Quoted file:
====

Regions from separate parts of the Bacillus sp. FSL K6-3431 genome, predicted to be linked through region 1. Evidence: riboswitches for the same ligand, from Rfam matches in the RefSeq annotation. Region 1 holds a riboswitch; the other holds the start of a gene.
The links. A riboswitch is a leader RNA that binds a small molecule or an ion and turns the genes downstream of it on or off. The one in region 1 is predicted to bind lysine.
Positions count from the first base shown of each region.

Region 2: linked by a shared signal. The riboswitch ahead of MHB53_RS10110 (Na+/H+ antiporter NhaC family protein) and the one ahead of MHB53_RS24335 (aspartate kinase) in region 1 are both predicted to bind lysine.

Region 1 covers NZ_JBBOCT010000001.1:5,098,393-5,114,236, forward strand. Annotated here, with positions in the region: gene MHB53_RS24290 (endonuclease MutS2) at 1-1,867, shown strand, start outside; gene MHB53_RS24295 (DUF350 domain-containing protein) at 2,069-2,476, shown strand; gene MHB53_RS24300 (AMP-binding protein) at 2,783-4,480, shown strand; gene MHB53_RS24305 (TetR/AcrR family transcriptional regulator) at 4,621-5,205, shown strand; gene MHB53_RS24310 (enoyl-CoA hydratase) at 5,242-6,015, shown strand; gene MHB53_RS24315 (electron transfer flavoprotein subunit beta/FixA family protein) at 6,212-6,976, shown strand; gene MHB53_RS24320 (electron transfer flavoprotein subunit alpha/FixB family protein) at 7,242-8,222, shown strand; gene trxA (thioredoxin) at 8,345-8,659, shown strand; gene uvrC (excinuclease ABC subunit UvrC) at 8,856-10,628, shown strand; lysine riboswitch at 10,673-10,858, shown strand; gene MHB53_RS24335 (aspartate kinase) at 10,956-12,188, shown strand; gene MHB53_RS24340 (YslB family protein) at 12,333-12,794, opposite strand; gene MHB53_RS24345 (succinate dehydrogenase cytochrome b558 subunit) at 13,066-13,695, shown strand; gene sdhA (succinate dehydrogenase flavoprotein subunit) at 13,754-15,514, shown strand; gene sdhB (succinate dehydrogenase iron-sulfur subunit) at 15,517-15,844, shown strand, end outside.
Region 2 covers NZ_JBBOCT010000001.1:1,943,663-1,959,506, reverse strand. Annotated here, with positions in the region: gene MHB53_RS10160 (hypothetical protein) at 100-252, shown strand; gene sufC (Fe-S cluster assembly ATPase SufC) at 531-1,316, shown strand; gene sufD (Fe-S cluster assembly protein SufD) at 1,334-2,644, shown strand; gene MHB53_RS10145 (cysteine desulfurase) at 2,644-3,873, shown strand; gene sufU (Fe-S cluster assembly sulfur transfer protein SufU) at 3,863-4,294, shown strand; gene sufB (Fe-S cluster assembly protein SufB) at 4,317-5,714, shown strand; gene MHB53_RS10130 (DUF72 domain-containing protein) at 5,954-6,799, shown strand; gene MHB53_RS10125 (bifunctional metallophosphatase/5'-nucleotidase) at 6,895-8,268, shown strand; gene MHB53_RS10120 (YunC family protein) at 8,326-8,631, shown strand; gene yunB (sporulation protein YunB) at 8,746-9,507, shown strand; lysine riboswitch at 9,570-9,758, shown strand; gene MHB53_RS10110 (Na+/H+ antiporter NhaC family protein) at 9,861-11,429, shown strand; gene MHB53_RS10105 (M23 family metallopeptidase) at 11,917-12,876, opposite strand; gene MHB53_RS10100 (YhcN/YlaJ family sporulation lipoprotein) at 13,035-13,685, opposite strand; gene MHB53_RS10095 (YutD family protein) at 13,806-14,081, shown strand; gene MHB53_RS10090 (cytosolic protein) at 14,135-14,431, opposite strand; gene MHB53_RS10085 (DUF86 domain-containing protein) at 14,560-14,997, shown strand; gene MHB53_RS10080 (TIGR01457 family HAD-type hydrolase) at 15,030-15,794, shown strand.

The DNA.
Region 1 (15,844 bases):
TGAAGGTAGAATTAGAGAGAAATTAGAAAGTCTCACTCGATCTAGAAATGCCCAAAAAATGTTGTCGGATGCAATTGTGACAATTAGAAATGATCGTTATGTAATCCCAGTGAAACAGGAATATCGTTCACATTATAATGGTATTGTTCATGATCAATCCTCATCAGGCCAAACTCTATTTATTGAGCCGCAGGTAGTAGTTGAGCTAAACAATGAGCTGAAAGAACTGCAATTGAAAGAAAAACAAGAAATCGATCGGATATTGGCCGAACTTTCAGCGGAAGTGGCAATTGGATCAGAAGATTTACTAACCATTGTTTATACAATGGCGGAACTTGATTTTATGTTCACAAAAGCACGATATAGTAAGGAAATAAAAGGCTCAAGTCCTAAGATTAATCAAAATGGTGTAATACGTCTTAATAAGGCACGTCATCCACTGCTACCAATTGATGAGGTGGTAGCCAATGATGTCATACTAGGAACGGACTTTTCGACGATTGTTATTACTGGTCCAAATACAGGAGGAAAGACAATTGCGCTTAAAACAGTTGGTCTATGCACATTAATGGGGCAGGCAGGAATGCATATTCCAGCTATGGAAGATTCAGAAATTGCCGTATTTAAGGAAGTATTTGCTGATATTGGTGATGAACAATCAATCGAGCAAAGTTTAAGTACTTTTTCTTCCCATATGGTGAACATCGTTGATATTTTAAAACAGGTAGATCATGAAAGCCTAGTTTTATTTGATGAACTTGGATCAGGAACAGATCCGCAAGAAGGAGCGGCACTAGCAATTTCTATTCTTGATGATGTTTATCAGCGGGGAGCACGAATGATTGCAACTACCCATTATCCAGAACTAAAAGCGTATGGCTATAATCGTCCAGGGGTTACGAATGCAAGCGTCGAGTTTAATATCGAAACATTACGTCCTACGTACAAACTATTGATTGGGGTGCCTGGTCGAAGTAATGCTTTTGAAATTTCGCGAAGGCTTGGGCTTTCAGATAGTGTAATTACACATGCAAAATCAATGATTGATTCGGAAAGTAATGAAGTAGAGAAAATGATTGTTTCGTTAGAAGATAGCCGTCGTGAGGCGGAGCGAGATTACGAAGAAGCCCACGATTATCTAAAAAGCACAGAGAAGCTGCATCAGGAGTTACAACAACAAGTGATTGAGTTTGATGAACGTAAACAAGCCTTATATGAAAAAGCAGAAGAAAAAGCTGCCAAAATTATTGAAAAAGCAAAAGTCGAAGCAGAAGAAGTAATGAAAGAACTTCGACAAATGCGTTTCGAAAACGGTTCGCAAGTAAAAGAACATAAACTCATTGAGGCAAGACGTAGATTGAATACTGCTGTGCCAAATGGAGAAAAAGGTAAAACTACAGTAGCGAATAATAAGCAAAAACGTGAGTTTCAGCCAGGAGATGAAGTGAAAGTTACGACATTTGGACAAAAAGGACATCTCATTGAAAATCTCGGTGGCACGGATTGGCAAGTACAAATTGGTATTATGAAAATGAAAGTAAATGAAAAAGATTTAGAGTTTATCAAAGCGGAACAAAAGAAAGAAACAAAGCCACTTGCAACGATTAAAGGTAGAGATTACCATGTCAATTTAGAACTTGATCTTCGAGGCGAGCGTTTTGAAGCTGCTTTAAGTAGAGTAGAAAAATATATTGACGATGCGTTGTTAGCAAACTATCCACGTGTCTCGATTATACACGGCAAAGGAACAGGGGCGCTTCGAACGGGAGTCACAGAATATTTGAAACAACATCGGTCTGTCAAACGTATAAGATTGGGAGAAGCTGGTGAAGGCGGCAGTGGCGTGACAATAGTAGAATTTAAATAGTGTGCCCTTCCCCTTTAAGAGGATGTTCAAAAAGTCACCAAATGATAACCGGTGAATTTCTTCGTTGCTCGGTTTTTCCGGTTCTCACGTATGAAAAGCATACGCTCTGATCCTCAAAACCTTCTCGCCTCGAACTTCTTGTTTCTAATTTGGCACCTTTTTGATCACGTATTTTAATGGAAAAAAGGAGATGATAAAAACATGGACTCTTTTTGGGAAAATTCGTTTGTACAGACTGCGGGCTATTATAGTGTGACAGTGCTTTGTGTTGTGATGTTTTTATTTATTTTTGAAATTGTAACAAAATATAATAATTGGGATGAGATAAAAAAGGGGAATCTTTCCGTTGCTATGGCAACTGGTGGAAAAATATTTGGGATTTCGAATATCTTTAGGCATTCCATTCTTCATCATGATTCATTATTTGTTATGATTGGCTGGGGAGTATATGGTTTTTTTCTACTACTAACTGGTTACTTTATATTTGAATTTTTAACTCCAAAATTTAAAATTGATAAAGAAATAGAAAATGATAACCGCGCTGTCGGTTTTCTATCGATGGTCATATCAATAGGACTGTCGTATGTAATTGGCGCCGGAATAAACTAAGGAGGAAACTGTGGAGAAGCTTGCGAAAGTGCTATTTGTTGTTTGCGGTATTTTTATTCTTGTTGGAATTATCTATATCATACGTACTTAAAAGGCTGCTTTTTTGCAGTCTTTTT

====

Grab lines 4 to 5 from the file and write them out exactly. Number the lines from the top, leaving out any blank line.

Region 2: linked by a shared signal. The riboswitch ahead of MHB53_RS10110 (Na+/H+ antiporter NhaC family protein) and the one ahead of MHB53_RS24335 (aspartate kinase) in region 1 are both predicted to bind lysine.

Region 1 covers NZ_JBBOCT010000001.1:5,098,393-5,114,236, forward strand. Annotated here, with positions in the region: gene MHB53_RS24290 (endonuclease MutS2) at 1-1,867, shown strand, start outside; gene MHB53_RS24295 (DUF350 domain-containing protein) at 2,069-2,476, shown strand; gene MHB53_RS24300 (AMP-binding protein) at 2,783-4,480, shown strand; gene MHB53_RS24305 (TetR/AcrR family transcriptional regulator) at 4,621-5,205, shown strand; gene MHB53_RS24310 (enoyl-CoA hydratase) at 5,242-6,015, shown strand; gene MHB53_RS24315 (electron transfer flavoprotein subunit beta/FixA family protein) at 6,212-6,976, shown strand; gene MHB53_RS24320 (electron transfer flavoprotein subunit alpha/FixB family protein) at 7,242-8,222, shown strand; gene trxA (thioredoxin) at 8,345-8,659, shown strand; gene uvrC (excinuclease ABC subunit UvrC) at 8,856-10,628, shown strand; lysine riboswitch at 10,673-10,858, shown strand; gene MHB53_RS24335 (aspartate kinase) at 10,956-12,188, shown strand; gene MHB53_RS24340 (YslB family protein) at 12,333-12,794, opposite strand; gene MHB53_RS24345 (succinate dehydrogenase cytochrome b558 subunit) at 13,066-13,695, shown strand; gene sdhA (succinate dehydrogenase flavoprotein subunit) at 13,754-15,514, shown strand; gene sdhB (succinate dehydrogenase iron-sulfur subunit) at 15,517-15,844, shown strand, end outside.